Wednesday, September 12, 2007

A cousin found again

We lost track of my second cousin Marcia (my father and her mother were first cousins, their mothers were sisters) two Christmases ago when our Christmas card and my family newsletter were returned by the Post Office. A phone call to the number we had was unproductive. Another letter was returned. Where did she go? I checked the San Jose area newspapers for obituaries, but I figured that her friend would have let us know if she had died.

Out of the blue, we received a letter this week from Marcia's friend, Peggy, who said that Marcia had been moved again to an assisted care facility. She gave us an address and phone number for Marcia, and for herself. So my cousin is still alive, although having memory loss. Peggy's letter mentioned a package of papers that Marcia wanted me to have.

The packet came today with about 10 personal letters and ephemera from my Seaver family aunts and uncles, a newspaper clipping about Marcia's mother's dress designing, plus a few things relating to my brothers. The most interesting item was the Episcopal marriage booklet for Marcia's parents with the names written in, and the signatures of the participants. I will share the letters from my aunt and uncle with their two children, and my brother's high school graduation announcement and thank you note with my brother.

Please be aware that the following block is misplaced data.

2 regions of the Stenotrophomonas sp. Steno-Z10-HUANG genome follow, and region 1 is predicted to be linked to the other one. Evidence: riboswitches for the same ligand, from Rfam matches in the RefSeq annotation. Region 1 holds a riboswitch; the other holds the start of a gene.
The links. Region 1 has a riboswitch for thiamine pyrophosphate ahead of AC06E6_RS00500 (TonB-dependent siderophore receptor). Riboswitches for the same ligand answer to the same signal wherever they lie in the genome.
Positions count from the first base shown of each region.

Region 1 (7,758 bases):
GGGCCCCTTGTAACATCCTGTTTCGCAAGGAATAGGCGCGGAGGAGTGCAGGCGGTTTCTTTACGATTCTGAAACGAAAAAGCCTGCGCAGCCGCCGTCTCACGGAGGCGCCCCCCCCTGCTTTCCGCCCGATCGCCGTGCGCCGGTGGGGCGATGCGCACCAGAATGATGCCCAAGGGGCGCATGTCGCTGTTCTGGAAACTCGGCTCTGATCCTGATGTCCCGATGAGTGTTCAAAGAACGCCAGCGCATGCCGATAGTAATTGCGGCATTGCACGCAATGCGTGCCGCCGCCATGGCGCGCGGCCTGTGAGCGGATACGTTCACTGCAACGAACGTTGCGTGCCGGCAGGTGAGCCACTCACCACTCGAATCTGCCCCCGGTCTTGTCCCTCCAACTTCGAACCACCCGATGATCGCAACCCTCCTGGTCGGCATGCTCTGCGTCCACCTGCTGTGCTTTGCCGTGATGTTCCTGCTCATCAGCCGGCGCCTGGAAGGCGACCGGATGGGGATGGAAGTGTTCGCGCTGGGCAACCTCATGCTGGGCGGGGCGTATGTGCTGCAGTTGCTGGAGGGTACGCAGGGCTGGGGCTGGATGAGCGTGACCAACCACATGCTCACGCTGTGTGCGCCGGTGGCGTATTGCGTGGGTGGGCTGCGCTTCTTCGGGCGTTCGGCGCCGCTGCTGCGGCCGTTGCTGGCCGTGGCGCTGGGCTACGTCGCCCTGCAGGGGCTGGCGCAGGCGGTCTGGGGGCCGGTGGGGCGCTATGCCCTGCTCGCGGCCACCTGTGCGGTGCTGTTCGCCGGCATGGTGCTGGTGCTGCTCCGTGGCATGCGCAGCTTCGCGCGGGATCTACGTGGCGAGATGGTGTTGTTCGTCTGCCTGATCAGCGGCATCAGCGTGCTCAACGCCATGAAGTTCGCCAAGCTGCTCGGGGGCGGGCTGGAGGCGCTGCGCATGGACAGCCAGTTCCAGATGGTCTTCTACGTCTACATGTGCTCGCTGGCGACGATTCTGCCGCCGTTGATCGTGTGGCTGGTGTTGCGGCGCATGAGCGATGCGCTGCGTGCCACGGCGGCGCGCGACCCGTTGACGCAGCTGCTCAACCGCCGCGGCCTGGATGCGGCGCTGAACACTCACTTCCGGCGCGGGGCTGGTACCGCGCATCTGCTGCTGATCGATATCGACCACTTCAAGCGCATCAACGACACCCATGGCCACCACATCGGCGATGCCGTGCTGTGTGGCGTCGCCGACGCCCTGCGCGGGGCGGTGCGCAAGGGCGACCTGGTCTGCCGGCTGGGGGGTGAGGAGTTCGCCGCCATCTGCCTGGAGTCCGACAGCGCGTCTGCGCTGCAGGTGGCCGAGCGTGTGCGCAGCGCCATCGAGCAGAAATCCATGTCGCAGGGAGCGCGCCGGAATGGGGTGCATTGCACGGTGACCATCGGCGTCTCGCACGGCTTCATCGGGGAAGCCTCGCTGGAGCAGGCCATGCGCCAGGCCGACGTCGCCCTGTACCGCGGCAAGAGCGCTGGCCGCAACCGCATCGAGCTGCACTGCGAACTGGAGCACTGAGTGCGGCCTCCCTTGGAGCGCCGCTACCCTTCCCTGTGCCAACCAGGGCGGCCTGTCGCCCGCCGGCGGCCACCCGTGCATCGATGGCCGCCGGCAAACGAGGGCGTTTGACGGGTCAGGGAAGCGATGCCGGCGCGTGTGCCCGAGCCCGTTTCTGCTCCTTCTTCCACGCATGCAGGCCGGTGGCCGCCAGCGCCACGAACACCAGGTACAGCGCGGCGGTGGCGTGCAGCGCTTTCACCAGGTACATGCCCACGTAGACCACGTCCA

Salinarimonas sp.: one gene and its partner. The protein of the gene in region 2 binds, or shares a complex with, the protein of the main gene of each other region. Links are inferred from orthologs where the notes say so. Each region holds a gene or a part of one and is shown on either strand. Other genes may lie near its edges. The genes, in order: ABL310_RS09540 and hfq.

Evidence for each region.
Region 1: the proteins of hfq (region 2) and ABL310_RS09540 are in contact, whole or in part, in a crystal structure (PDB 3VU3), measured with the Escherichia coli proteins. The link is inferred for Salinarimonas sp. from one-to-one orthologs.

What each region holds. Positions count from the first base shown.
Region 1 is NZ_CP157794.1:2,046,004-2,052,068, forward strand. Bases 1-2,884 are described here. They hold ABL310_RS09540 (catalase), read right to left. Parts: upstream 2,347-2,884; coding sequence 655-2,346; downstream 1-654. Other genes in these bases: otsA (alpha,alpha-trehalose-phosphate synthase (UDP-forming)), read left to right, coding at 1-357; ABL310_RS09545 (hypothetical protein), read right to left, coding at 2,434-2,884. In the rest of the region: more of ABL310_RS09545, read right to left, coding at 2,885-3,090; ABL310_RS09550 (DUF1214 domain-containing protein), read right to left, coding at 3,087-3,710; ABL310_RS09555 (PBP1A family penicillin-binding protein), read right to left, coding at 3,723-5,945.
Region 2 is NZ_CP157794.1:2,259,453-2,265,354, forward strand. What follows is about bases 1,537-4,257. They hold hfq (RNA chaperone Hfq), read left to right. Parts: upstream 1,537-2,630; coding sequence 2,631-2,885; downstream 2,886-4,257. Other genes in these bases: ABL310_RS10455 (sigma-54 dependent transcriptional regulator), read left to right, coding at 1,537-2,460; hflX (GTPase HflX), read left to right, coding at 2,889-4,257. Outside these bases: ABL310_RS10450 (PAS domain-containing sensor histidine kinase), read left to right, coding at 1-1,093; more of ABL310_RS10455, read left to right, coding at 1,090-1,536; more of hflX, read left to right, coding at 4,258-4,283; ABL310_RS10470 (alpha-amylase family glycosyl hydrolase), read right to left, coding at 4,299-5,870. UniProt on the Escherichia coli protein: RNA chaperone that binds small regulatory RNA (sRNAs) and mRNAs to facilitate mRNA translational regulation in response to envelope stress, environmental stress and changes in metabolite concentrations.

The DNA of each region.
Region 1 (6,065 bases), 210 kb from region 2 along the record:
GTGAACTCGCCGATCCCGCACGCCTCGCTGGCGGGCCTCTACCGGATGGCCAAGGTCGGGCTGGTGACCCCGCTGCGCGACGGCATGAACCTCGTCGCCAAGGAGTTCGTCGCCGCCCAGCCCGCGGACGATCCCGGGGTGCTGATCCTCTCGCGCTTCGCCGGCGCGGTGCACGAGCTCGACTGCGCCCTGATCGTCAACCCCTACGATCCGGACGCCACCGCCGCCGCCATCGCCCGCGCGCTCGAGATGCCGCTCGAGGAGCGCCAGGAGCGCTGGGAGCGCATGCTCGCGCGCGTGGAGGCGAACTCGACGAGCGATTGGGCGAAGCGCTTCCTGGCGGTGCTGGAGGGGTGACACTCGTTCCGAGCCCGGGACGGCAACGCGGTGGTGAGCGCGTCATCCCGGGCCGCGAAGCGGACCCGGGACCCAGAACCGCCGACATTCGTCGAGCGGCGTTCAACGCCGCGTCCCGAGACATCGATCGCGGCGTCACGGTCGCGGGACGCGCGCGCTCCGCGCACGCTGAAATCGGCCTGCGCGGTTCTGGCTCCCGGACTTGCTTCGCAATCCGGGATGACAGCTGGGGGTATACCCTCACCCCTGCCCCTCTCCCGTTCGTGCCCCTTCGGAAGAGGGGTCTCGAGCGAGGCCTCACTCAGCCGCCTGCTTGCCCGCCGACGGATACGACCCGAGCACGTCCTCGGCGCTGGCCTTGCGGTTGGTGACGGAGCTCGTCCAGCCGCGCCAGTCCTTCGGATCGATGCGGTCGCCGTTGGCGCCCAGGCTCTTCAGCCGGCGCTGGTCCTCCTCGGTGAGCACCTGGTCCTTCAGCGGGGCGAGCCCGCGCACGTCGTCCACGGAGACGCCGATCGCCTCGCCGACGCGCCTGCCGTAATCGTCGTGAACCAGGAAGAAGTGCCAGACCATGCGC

Now I need to write a note to Peggy and Marcia telling them of our family news since 2005 - two new grandchildren, the passing of Aunt Geraldine, and more. Hopefully, the next time we visit the Bay area we can drop in to see Marcia at her new digs.

A cousin re-found! I am thankful.

This experience showed me that it is very difficult to find living people if they don't communicate with you where they are. Without engaging a private detective to research court records, state records, city records and the like, it is almost impossible to find someone in this sort of situation. Does anyone have ideas on how to pursue this type of issue?

1 comment:

Unknown said...


It is easy if the individual has an Internet presence: site/blog/email.

Sometimes you have to get creative by putting in the name and a hobby or occupation.

Often I use my search agent, Copernic. It is available free at No, I don't get any kick-backs if you upgrade.

I really enjoy Copernic. They have won awards with this "golden" retriever. Anyway, it will go all over the net, using multiple search engines and even some of the invisible web.

There's a review of it on my genealogy web site, too.

Happy Dae.